In the Latin elective on Pliny’s letters, Latin students spent the fall semester reading a selection of letters from Pliny the Younger who, as the governor of Bithynia in the 1st century, maintained extensive correspondences with friends, fellow politicians, and even the emperor Trajan himself.
We identified some hallmarks of the Plinian style: extensive use of participial phrases instead of noun phrases; long, periodic sentences; wit that was refined and understated; and most important, philosophical observations that uncovered wisdom in unlikely places. (All Pliny’s letters end only with a valē—the English equivalent of goodbye—which struck students as abrupt and unintentionally humorous.)
Students were asked to write a letter in the Plinian style, describing a real, personal experience, and to communicate it in a letter as Pliny would.
The class decided to address the letters to Lowell, mirroring Pliny’s letters addressed to the Emperor Trajan. Readers may notice that some students took the opportunity also to satirize the “translationese” of turning Latin into clunky English. These letters are not exemplars per se of English prose style, but they do a great job of mimicking Latin prose rhythm.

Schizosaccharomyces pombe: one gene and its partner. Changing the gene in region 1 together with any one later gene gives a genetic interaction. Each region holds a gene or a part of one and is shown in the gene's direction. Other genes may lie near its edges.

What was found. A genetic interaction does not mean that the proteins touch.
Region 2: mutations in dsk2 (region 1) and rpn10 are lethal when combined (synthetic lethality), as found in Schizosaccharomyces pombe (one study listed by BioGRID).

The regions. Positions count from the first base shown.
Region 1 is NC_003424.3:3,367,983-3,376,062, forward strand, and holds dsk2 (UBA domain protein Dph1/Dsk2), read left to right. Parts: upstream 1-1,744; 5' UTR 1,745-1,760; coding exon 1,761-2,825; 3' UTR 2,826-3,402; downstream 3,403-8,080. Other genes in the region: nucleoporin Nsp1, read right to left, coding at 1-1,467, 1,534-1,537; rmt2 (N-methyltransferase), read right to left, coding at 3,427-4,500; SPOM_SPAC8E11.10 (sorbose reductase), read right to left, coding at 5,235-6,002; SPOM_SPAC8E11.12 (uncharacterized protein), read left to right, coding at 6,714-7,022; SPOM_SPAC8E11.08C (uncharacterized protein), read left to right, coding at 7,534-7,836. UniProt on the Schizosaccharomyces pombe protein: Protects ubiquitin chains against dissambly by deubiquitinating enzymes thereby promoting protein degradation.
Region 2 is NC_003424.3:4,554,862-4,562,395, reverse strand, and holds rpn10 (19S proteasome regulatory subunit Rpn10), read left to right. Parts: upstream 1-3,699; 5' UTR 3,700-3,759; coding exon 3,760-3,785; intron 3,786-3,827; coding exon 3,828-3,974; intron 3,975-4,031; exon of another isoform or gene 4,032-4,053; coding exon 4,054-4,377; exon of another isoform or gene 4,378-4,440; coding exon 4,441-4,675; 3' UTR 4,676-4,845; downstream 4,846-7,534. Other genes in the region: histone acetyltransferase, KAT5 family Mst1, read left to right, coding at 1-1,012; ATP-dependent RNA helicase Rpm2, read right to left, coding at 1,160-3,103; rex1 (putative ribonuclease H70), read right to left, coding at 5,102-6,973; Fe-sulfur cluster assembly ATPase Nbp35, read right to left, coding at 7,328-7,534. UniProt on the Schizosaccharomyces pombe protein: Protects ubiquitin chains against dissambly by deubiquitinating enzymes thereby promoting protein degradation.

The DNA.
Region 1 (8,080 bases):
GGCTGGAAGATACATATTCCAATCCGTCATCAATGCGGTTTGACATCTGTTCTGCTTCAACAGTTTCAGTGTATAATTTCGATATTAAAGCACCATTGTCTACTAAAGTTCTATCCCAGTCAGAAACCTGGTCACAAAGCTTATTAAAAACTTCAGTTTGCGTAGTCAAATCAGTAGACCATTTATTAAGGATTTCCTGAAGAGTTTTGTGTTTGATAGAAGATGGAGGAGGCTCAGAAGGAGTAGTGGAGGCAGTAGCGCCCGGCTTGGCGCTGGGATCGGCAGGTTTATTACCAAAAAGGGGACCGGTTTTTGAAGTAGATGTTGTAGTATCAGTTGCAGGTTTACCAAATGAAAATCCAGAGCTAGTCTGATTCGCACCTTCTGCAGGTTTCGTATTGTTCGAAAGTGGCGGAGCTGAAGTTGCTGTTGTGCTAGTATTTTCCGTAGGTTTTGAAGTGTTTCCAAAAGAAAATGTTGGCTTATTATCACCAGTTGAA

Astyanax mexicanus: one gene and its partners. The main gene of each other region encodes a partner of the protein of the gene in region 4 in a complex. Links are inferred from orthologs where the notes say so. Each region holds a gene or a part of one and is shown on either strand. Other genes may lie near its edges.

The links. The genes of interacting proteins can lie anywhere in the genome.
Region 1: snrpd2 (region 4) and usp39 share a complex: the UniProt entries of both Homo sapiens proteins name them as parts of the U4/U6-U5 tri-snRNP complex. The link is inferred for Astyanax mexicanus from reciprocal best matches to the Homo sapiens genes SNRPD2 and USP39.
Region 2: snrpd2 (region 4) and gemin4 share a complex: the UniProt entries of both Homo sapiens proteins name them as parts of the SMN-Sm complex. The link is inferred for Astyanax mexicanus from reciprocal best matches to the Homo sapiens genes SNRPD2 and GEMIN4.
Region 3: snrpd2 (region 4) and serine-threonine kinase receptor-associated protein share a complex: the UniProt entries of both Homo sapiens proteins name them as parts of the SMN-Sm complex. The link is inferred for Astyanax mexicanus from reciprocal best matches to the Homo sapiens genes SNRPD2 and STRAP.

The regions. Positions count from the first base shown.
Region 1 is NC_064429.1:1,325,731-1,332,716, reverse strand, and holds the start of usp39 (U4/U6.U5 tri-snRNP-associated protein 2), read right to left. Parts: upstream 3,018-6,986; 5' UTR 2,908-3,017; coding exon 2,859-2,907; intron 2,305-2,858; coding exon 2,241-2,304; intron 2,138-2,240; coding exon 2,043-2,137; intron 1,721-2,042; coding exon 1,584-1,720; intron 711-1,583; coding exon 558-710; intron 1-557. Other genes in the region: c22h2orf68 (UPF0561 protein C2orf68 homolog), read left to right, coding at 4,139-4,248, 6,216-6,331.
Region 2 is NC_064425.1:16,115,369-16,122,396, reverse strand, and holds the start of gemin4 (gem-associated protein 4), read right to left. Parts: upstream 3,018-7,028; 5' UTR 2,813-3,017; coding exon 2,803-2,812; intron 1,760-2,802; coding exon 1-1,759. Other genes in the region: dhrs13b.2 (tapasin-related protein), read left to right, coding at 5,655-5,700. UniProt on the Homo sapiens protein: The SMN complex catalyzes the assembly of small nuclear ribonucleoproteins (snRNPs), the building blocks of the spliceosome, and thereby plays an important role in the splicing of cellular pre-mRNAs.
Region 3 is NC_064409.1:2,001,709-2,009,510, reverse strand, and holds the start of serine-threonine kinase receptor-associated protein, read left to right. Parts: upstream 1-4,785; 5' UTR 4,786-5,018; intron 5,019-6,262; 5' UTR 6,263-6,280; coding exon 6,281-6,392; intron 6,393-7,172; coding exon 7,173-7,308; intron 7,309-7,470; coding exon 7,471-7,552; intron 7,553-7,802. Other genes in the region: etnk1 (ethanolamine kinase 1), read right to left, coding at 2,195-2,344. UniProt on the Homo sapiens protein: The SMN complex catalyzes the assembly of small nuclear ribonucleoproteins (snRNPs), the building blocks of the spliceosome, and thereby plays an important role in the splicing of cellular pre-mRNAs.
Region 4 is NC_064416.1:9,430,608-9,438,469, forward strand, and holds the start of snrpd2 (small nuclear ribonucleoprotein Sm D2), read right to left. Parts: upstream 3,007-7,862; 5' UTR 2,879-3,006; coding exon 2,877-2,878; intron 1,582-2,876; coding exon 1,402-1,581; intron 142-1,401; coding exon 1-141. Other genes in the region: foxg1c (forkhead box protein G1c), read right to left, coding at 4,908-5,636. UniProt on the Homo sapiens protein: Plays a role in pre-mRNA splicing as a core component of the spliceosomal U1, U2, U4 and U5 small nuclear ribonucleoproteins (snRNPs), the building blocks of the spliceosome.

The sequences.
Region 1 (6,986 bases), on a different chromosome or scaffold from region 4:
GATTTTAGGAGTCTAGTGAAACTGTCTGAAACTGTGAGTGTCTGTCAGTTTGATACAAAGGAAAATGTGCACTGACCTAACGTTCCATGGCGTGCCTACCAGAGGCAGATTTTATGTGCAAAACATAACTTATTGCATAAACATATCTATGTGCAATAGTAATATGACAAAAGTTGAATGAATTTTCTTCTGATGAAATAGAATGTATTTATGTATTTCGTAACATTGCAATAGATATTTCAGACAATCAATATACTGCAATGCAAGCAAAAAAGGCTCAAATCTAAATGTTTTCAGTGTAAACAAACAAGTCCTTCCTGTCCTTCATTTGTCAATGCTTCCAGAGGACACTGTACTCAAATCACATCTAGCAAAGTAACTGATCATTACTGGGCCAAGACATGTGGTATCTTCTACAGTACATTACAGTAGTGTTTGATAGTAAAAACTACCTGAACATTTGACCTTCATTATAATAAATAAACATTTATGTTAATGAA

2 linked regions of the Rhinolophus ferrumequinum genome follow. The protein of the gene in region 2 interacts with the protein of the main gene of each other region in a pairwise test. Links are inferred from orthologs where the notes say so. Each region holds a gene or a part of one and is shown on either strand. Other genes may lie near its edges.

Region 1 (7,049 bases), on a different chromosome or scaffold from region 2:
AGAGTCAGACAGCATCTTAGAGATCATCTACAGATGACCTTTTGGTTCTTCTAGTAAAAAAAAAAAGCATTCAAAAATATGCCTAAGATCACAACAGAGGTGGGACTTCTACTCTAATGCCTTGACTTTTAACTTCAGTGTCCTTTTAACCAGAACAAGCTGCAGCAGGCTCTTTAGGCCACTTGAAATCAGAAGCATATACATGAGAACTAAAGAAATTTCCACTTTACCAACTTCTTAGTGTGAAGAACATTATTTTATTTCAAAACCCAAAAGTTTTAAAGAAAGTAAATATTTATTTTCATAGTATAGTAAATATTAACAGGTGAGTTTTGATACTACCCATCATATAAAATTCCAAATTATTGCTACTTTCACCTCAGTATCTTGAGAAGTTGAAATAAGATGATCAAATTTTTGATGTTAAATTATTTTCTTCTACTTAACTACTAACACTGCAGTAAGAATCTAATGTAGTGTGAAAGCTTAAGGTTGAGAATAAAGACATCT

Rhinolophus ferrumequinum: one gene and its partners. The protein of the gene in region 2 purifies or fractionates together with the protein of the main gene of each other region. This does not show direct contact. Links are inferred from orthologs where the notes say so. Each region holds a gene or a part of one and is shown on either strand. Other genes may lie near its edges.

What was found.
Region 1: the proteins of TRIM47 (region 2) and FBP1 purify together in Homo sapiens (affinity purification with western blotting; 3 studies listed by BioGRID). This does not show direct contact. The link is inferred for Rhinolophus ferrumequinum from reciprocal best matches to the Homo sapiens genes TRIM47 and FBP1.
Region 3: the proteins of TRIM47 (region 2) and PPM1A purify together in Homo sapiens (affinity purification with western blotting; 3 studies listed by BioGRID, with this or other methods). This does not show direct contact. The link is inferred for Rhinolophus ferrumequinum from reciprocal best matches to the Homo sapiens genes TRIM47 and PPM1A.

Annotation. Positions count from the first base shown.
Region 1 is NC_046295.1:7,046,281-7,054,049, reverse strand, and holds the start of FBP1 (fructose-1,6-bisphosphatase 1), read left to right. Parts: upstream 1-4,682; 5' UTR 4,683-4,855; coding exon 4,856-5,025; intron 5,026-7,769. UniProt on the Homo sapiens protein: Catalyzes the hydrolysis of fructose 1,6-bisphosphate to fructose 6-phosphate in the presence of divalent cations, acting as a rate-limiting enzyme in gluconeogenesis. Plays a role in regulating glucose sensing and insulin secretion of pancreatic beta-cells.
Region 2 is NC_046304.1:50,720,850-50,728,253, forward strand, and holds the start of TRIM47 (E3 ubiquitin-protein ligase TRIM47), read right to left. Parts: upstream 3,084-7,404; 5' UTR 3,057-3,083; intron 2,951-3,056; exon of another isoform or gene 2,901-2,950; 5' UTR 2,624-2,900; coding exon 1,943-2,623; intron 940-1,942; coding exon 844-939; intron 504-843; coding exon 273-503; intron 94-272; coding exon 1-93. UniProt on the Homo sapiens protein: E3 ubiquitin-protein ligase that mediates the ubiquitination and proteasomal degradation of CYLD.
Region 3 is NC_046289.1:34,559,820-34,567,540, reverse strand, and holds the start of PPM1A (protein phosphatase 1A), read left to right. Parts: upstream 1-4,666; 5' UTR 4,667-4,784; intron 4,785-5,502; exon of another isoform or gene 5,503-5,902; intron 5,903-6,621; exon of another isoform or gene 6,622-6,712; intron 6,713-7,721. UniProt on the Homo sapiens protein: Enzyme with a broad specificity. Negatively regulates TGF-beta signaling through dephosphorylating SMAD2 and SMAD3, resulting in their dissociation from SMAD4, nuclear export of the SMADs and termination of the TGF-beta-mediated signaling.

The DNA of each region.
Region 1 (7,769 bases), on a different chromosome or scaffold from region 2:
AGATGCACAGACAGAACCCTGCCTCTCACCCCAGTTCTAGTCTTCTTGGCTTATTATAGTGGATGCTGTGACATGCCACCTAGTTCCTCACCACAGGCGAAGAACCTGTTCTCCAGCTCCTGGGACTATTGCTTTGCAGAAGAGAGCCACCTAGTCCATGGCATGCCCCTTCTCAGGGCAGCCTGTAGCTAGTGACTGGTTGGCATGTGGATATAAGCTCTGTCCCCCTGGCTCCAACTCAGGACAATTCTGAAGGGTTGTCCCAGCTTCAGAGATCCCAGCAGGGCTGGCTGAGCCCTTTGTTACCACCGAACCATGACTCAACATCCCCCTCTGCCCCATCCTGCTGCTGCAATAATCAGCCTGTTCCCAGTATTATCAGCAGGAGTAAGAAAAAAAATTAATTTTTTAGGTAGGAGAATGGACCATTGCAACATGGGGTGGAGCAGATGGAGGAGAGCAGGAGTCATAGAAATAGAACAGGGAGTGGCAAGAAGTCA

For comparison, below is an actual letter (in translation) from Pliny to the historian Tacitus. After giving that a look, read three Plinian letters from class by Owen Gervais, Tim Clifford, and Dorrie Pinchbeck.
1.6.–TO CORNELIUS TACITUS.
You will laugh, and I give you leave to. You know what sort of sportsman I am, but I, even I, have bagged three boars, each one of them a perfect beauty. “What!” you will say, “YOU!” Yes, I, and that too without any violent departure from my usual lazy ways. I was sitting by the nets; I had by my side not a hunting spear and a dart, but my pen and writing tablets. I was engaged in some composition and jotting down notes, so that I might have full tablets to take home with me, even though my hands were empty.
You need not shrug your shoulders at study under such conditions. It is really surprising how the mind is stimulated by bodily movement and exercise. I find the most powerful incentive to thought in having the woods all about me, in the solitude and the silence which is observed in hunting.
So when next you go hunting, take my advice and carry your writing tablets with you as well as your luncheon basket and your flask. You will find that Minerva loves to wander on the mountains quite as much as Diana. Farewell.